Political advertising on social media has been an important, not to mention controversial, topic in the news over the past few years. With such a huge reach, these platforms present an opportunity to communicate with audiences en masse, across various demographics and in very targeted ways. However, this communication doesn’t always measure up to ethical standards; some fear that political advertising puts democracy as we know it at risk. In the countdown to the UK’s impending election, the role of social media in informing political views has been at the forefront of voter analysis.
The impact of social media messaging is hard to overstate: a recent Ofcom report revealed that almost half of people in the UK use social media for news, staying informed by scrolling through Facebook, Twitter, or Instagram. Facebook now has 2.45 billion users worldwide- more than triple the population of Europe. Perhaps even more significant than the sheer reach of advertising on social media is the extent to which advertisers can target their messaging. Described as one of the world’s most destructive trends, targeted advertising can lead to the proliferation of fake news, pervasive tracking, and clickbait.
All these concerns, while significant in any field, are exacerbated when it comes to political advertising. Choosing between parties and politicians is a difficult decision, even before we take into account ads on Twitter and Facebook. When these are factored in, the electorate is potentially bombarded with a multitude of contrasting, confusing, or even entirely fictional information.
But, of course, information does need to be broadcast to the public, and there is no perfect way of doing so. The political leanings of different newspapers and television outlets are well-known, and objectivity is elusive – some may even say that advertising on social media helps to democratise political discourse. However, this ignores another issue at play, as paid-for political advertising reinforces a problematic age-old adage: money is power. Those with the financial resources to pay for millions of pounds worth of advertising on social media have the ability to shout their messages from the rooftops – while those without the resources are drowned out.
Social media platforms are beginning to take more accountability for the advertising content they show – and advertising is slowly starting to become more transparent. Twitter has banned political advertising entirely, with its CEO stating “We believe political message reach should be earned, not bought”. Facebook, however, has rejected this move, with its founder and CEO Mark Zuckerberg suggesting that similar action would be undemocratic. In a CBS interview, he asserted that “people should be able to see for themselves what politicians are saying [and…] should be able to judge for themselves the character of politicians.”
This makes sense- in order to make an educated decision about who to support, individuals need to have access to politicians’ ideas and campaign policies, and social media makes it possible to facilitate this for huge numbers of people. Zuckerberg’s further assertion that “a private company should [not] be censoring politicians or news” is also certainly persuasive- as any argument against censorship is likely to be. Yet, this is not the whole story.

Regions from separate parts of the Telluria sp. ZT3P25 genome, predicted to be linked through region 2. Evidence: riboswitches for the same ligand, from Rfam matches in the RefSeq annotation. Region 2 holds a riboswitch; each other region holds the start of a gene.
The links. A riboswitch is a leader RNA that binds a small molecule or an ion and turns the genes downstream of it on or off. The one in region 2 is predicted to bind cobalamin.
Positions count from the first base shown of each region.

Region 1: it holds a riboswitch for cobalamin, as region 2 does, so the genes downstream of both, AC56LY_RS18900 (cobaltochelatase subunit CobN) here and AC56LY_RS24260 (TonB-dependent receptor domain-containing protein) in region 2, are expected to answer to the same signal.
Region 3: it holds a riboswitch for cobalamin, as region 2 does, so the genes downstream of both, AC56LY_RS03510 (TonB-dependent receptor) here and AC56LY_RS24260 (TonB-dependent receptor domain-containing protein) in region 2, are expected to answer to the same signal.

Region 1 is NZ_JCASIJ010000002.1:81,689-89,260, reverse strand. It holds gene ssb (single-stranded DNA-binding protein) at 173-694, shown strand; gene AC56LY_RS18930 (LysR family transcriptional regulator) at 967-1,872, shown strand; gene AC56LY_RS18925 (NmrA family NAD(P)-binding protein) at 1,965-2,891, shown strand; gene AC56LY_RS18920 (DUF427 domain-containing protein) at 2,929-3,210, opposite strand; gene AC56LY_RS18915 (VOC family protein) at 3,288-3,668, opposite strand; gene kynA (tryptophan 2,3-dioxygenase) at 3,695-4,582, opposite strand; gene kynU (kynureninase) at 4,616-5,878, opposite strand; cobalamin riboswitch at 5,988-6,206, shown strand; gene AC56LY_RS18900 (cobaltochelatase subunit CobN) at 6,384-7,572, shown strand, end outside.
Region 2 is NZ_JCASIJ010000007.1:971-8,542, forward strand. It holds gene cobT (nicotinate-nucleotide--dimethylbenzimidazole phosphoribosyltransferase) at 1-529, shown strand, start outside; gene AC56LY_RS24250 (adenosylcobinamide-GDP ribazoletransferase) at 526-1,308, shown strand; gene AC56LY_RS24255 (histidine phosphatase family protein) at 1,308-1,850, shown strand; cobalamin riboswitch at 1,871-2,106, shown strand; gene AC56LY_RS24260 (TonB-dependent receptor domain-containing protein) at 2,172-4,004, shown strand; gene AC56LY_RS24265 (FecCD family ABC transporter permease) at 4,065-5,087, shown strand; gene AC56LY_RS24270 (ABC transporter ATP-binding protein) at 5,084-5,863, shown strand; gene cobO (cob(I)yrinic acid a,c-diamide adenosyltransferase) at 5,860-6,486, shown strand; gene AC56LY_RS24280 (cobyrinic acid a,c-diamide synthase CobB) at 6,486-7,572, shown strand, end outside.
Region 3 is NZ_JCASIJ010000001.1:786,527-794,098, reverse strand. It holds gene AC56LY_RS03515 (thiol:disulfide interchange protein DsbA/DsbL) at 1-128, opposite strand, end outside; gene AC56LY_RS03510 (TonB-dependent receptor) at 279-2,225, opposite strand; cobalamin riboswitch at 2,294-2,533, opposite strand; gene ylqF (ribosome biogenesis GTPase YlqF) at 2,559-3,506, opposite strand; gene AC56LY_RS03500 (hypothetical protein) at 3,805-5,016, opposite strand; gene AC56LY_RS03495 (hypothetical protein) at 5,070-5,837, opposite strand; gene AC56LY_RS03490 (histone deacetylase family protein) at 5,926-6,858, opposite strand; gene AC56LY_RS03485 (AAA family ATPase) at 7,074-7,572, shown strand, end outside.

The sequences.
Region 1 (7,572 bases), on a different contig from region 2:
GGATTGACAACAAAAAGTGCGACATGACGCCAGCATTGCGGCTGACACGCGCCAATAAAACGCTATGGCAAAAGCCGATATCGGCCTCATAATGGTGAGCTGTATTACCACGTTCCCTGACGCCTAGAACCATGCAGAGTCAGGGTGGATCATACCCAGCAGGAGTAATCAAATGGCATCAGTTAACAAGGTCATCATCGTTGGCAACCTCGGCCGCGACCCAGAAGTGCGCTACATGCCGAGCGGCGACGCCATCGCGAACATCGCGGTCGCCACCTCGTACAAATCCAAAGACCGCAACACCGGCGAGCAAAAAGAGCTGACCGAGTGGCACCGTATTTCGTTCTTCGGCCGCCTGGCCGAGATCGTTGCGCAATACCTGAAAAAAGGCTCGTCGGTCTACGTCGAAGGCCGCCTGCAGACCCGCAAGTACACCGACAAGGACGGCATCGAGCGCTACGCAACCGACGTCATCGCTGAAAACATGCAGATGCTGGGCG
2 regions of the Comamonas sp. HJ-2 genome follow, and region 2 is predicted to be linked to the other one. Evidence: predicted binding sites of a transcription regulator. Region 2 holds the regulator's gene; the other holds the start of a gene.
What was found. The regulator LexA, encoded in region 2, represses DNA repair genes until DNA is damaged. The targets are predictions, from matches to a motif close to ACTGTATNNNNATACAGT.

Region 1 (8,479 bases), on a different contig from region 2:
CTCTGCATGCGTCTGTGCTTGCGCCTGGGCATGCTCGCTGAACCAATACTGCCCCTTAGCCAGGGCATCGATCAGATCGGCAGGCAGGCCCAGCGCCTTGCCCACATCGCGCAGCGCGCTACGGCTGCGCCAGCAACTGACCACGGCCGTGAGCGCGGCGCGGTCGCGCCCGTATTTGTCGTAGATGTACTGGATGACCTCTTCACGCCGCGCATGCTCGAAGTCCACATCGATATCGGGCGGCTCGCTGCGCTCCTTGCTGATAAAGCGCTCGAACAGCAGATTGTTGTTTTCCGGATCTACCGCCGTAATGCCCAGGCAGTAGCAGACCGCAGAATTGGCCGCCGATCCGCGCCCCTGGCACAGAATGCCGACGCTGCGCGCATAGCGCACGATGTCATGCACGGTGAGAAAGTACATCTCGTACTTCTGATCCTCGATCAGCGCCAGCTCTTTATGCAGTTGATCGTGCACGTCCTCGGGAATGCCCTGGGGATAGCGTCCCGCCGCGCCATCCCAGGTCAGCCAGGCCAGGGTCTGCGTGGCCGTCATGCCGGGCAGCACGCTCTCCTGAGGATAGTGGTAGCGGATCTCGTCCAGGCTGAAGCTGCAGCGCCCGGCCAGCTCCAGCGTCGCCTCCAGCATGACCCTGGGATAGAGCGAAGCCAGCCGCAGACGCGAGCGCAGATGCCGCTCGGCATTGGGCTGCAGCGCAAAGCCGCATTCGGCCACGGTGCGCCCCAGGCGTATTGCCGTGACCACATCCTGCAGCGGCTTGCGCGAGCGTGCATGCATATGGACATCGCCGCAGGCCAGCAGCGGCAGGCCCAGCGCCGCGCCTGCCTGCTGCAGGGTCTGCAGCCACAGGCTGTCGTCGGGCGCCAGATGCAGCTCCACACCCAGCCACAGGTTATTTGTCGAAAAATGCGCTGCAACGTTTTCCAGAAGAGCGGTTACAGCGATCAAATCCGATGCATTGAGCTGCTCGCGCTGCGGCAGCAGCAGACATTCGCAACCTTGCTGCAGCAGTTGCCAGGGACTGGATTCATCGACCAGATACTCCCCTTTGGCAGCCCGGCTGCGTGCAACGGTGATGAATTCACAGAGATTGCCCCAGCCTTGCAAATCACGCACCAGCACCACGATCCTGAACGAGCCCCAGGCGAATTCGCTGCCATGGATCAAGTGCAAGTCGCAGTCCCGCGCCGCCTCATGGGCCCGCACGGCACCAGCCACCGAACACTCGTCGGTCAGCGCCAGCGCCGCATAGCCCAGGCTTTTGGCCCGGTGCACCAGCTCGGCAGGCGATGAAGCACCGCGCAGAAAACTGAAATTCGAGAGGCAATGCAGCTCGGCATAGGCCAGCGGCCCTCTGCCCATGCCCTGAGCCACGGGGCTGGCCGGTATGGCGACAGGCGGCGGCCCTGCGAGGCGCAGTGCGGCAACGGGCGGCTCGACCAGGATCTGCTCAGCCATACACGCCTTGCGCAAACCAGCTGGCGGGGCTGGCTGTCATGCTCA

For one, banning ads is not the same as censoring speech. While users should be free to discuss their political views on digital platforms, free speech, as Facebook employees put it in a letter to Zuckerberg, is not the same as paid speech. Non paid-for posts on Facebook can gain traction and reach a wide variety of audiences, but this is earned through users’ interest, as they like and share posts. When advertisers pay for highly optimised, targeted ads, it is no longer the messages with most public interest that are at the forefront, but instead the information with the most money behind it.
Technological advances also increase the risks of online political advertising. The rise of deepfakes facilitates the ability to release fabricated videos of political leaders expressing views that are contrary to the ideologies they actually endorse. Zuckerberg’s belief in the public’s ability to determine the character of politicians is deeply flawed in an era when seemingly trustworthy news sources can pay to broadcast partially or entirely falsified content, and are granted the reach to proliferate these ‘facts’.
Additionally, the tracking abilities and access to personal data that social media advertising offers presents a problem: political actors can target specific demographics with whatever information they choose to, whether this is accurate or not. Advertisers can spread incorrect and divisive information, and they can do so in a way specifically designed to create an atmosphere of distrust and hatred. Is an electorate who votes on false information still a democracy?